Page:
Google Coral AI and Frigate

Nico   6 min of reading

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Google Coral AI and Frigate

A little tutorial to show you the benefits of a Google Coral in your NAS. I use the NVR frigate which processes images using AI in order to interpret object detection and render a conclusion on the state. It’s nice, practical, but when you don’t use Google Coral it consumes a MAXIMUM of RAM and CPU.

Google Coral AI Mini PCIe M.2 Accelerator TPU A+E and B+M Key

Google Coral AI pci-express and M.2

By Google Coral

Google Coral AI Mini PCIe M.2 Accelerator TPU A+E and B+M Key

Installation and configuration of a Google Coral

step 1 installing the software on your system

I use a Coral M.2 PCI on Debian, so I follow the installation recommended by Google

uname -r # version kernel
lsmod | grep apex
echo "deb https://packages.cloud.google.com/apt coral-edgetpu-stable main" | sudo tee /etc/apt/sources.list.d/coral-edgetpu.list
sudo apt install curl
curl https://packages.cloud.google.com/apt/doc/apt-key.gpg | sudo apt-key add -
sudo apt update
sudo apt install gasket-dkms libedgetpu1-std
lspci -nn | grep 089a # responce 03:00.0 System peripheral: Device 1ac1:089a
reboot
ls /dev/apex_0 # response /dev/apex_0

Second stage Frigate

I use frigate on a docker don’t forget to enter the device /dev/apex_0:/dev/apex_0 as in docker-compose.yaml below

version: "3.9"
services:
  frigate:
    container_name: frigate
    privileged: true # this may not be necessary for all setups
    restart: unless-stopped
    image: ghcr.io/blakeblackshear/frigate:stable
    shm_size: "88mb" # update for your cameras based on calculation above
    devices:
      - /dev/apex_0:/dev/apex_0
      - /dev/dri/renderD128
      - /dev/dri/card0
    volumes:
      - /etc/localtime:/etc/localtime:ro
      - /..../..../Frigate/config:/config
      - /..../..../Frigate:/media/frigate
      - type: tmpfs
        target: /tmp/cache
        tmpfs:
          size: 1000000000
    ports:
      - "5000:5000"
      - "8554:8554" # RTSP feeds
      - "8555:8555/tcp" # WebRTC over tcp
      - "8555:8555/udp" # WebRTC over udp
    environment:
      FRIGATE_RTSP_PASSWORD: "password"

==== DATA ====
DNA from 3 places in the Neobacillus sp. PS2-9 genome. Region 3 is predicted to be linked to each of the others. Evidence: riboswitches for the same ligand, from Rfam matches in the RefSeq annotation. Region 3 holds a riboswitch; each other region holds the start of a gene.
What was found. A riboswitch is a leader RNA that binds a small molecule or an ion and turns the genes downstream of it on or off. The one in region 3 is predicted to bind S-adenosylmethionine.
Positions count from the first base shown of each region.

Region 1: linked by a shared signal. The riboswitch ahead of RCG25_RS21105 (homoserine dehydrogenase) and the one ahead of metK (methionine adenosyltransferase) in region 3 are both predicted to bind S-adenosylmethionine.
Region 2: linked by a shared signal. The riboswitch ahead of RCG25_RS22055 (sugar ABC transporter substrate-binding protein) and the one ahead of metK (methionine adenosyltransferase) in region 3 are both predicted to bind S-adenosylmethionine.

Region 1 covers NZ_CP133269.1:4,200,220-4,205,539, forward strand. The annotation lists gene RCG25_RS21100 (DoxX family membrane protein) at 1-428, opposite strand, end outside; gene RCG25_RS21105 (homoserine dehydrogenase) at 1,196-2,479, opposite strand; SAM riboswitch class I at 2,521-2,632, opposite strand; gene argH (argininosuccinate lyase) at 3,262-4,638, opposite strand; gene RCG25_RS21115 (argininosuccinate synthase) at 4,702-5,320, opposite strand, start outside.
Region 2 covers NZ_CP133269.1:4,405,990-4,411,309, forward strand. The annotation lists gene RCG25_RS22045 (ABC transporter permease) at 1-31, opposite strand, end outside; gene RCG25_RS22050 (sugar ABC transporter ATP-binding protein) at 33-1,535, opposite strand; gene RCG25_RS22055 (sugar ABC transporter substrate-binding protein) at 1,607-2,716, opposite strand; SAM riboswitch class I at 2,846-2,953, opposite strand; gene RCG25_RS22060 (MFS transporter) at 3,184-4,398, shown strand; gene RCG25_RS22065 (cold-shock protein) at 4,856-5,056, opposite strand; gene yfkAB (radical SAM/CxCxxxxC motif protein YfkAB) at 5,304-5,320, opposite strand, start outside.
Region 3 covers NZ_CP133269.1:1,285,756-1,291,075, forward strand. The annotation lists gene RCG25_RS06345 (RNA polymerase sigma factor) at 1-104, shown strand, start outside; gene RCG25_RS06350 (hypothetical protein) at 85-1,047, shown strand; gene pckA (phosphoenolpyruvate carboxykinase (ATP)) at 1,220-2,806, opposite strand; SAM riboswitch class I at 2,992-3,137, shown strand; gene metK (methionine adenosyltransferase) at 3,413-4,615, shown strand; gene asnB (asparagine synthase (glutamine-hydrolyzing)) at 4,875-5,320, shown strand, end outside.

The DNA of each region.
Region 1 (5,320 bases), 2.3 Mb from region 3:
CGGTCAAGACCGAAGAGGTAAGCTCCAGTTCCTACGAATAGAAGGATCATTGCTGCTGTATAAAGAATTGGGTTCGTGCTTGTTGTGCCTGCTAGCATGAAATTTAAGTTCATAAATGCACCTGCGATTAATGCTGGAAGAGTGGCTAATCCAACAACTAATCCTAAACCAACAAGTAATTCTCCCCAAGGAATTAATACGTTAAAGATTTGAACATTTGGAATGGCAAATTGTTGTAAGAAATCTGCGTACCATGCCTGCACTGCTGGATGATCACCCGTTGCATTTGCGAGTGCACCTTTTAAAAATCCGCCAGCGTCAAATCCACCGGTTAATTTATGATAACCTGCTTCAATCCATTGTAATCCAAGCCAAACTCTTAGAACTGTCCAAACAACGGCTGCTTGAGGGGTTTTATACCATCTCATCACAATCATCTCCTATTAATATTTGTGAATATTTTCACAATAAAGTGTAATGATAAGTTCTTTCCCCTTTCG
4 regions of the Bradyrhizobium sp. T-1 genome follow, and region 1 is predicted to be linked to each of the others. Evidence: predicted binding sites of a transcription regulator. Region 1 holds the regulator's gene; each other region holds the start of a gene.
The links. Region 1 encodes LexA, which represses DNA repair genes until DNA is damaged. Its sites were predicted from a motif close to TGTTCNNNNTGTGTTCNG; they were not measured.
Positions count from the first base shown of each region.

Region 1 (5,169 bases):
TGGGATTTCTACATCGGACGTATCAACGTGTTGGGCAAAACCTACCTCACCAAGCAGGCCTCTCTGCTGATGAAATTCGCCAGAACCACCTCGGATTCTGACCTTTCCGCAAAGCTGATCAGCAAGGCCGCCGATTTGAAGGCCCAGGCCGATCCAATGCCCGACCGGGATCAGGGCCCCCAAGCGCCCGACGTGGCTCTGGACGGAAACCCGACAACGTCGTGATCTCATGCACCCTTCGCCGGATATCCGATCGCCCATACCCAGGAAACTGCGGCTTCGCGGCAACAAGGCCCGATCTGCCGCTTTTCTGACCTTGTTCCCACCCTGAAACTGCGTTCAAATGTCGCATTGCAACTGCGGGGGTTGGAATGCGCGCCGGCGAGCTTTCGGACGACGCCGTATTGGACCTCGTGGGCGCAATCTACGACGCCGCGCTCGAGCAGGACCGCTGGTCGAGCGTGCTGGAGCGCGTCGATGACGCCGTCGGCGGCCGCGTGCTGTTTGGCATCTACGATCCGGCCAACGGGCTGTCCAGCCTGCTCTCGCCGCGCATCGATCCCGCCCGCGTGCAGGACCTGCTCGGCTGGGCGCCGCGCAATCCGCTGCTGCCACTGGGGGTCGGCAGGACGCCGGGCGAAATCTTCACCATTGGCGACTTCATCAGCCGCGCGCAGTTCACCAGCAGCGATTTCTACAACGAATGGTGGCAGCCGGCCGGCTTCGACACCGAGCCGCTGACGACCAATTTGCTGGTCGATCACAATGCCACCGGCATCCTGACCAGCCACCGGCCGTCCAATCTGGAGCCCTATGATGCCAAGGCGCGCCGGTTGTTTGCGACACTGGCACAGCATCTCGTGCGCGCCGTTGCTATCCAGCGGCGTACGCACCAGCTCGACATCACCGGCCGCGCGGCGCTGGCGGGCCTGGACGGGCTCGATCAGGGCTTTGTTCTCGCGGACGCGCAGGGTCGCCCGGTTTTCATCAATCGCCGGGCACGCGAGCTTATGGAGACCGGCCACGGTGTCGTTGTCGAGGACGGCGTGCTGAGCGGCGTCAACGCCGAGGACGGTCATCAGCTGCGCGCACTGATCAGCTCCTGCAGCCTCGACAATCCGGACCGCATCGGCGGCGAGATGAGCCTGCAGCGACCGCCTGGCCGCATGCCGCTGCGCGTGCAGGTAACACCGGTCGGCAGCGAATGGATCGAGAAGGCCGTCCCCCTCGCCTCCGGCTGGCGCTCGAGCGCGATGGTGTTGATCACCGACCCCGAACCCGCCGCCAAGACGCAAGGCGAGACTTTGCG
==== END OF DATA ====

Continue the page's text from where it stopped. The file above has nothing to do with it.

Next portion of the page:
Last step Frigate config.yaml

in the frigate config.yaml file I add the Google Coral detector like the file below and restart frigate.

detectors:
  coral:
    type: edgetpu
    device: pci # or usb depending on your equipment

error google coral

That’s it, check the logs that the google coral is indeed recognized in frigate.

the logs of the frigate ui interface allow you to check the correct support for google coral

Google Coral TPU

It is strongly recommended to use a Google Coral. A €50 device will outperform a €1800 processor. Frigate should work with any supported Coral device at https://coral.ai

The USB version is compatible with the widest variety of hardware and does not require a driver on the host machine. However, it lacks the automatic throttling features of other versions.

What is inference in the world of AI

In the world of AI (artificial intelligence), inference is the art of drawing conclusions and making decisions using the power of available information or data. It is a cognitive process that goes beyond simply interpreting data and helps generate new ideas and conclusions from existing knowledge or data sets.

In the field of machine vision, it allows machines to recognize objects in images, identifying patterns and features.

Inference in AI (artificial intelligence) comes in two main forms: deductive and inductive. Deductive inference involves the application of general principles to reach specific conclusions, while inductive inference works the opposite, decoding general principles or rules from specific observations or data patterns.

In the field of machine vision, it allows machines to recognize objects in images, identifying patterns and features.